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Haji Abdul Wahab

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Haji Abdul Wahab

Haji
Muhammad Abdul Wahhab
حاجی محمد عبد الوھاب
Born 1923
Delhi, India
Nationality Pakistani
Occupation Islamic preacher
Denomination Sunni
Jurisprudence Hanafi
Movement Tablighi Jamaat, Deobandi
Main interest(s) Basic principles and practices of Islam
Alma mater Islamia College (Lahore)
Sufi order Chishtiya-Sabiriya-Imdadiya
Disciple of Abdul Qadir Raipuri
3rd Amir of Tablighi Jamaat in Pakistan
Preceded by Haji Muhammad Bashir

Haji Muhammad Abdul Wahhab (Urdu: حاجی محمد عبد الوھاب‎, Ḥājī Muḥammad ‘Abdu'l-Waḥḥāb) (born 1923), (original name Rao Muhammad Abdul Wahab) often referred to as Haji Abdul Wahhab[1] is an Islamic preacher and third Amir of the Pakistani chapter of Tablighi Jamaat. First was Mr. Muhammad Shafi Quraishi & second was Haji Muhammad Bashir. [verification needed] He was a close companion of In`am al-Hasan Kandhalvi. He is one of a handful of people alive today who benefited from the company of Maulana Muhammad Ilyas.[verification needed] He was a disciple of Abdul Qadir Raipuri. Haji Abdul Wahhab studied at Islamia College, Lahore.[verification needed] He was declared the fifteenth most influential Muslim in the world in a report by the Royal Islamic Strategic Studies Centre (rissc.jo, a non-governmental organization in Jordan).[2]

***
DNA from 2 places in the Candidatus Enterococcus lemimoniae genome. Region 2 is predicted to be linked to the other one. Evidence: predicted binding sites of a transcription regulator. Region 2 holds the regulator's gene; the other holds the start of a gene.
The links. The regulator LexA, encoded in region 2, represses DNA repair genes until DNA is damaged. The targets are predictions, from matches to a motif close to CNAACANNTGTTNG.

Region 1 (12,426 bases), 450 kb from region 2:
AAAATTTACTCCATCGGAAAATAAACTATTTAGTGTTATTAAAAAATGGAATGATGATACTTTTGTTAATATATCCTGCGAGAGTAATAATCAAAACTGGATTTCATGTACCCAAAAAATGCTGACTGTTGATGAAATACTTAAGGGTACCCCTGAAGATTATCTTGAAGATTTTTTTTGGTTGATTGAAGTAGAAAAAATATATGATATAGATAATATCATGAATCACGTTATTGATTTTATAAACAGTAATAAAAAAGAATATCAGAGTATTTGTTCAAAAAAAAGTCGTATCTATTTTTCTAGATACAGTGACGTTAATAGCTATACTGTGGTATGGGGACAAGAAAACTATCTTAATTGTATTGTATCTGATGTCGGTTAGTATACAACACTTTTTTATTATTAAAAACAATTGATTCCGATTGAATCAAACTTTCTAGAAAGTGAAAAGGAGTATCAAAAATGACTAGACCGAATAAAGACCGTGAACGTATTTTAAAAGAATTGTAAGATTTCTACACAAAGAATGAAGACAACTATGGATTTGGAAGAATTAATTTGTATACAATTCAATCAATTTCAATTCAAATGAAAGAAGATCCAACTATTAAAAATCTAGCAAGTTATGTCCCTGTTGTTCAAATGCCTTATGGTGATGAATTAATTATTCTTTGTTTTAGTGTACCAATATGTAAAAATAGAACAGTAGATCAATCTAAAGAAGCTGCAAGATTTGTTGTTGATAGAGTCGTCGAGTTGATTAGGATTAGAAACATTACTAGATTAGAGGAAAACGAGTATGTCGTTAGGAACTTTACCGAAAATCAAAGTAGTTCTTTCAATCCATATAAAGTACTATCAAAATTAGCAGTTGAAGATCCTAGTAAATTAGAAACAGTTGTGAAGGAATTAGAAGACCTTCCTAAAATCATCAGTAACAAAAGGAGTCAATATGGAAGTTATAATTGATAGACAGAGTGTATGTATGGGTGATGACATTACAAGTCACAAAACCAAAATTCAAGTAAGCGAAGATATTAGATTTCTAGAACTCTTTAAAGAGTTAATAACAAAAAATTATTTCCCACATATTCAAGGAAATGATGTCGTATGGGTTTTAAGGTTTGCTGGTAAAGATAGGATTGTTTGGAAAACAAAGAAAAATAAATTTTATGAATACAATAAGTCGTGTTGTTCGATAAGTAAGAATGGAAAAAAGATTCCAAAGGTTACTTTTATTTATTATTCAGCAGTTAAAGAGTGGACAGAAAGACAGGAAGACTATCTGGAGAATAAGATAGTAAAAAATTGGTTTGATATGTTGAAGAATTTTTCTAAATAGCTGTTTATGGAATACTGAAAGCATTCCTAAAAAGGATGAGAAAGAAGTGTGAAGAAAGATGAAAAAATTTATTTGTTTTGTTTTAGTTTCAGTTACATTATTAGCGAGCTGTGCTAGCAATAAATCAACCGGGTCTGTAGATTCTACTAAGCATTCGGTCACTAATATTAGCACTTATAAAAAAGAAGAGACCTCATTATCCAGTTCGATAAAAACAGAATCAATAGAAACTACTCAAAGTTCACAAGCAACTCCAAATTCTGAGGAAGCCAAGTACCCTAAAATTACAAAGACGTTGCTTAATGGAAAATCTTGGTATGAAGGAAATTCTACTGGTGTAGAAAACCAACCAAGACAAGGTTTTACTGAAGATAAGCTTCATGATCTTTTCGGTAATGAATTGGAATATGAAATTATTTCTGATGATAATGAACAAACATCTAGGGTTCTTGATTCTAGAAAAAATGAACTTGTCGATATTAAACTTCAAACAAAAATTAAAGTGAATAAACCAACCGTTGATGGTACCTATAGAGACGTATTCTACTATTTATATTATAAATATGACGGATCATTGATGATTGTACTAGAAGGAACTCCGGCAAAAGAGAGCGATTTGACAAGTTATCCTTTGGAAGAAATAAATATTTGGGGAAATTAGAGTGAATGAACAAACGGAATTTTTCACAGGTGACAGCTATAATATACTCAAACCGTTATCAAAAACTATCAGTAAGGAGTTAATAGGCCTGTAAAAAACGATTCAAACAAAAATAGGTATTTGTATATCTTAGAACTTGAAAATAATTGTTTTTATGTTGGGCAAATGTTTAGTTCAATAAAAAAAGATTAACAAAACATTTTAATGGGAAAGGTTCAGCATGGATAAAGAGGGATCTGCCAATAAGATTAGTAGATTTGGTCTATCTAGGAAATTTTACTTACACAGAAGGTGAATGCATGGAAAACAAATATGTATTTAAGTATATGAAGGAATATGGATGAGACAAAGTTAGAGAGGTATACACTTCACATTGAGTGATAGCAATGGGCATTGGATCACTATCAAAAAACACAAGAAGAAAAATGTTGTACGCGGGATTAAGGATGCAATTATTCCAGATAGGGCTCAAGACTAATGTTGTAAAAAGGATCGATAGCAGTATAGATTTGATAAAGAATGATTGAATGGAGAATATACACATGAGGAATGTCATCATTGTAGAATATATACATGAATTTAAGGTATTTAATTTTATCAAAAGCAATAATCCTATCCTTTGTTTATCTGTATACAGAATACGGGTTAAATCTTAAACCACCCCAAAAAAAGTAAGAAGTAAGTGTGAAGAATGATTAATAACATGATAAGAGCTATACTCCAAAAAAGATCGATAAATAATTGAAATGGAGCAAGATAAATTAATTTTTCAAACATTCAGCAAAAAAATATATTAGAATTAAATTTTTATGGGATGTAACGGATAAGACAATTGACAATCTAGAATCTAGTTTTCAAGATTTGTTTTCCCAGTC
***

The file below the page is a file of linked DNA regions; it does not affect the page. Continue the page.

He was born in Delhi. After graduation, he worked as Sessions Judge in pre-partitioned India.[1] He left his job to devote his time and attention to the work of Tableegh. He is the disciple of Maulana Abdul Qadir Raipuri. He has also worked for Majlis-e-Ah'rãr-e-Islam in his youth. After partition of India, his family migrated from village Gumthala Rao, District Karnal, India to Chak No. 331-L, also known as Topian Wala, Tehsil Burewala, District Vehari, Punjab, Pakistan.

As leader of the Tablighi Jamaat, which has chapters in 120 countries, he hosts an annual conference in Pakistan called the Raiwind Tablighi Ijtima, which drew 1.5 million attendees in 2008 (second most Muslims get-together after the Hajj), and the Biswa Ijtima conference in Bangladesh, which draws approximately three million attendees each year.

See also

  • Tariq Jameel

External links

  • Tablighi Jamaat
  • Maulana Tariq Jameel Bayan

References

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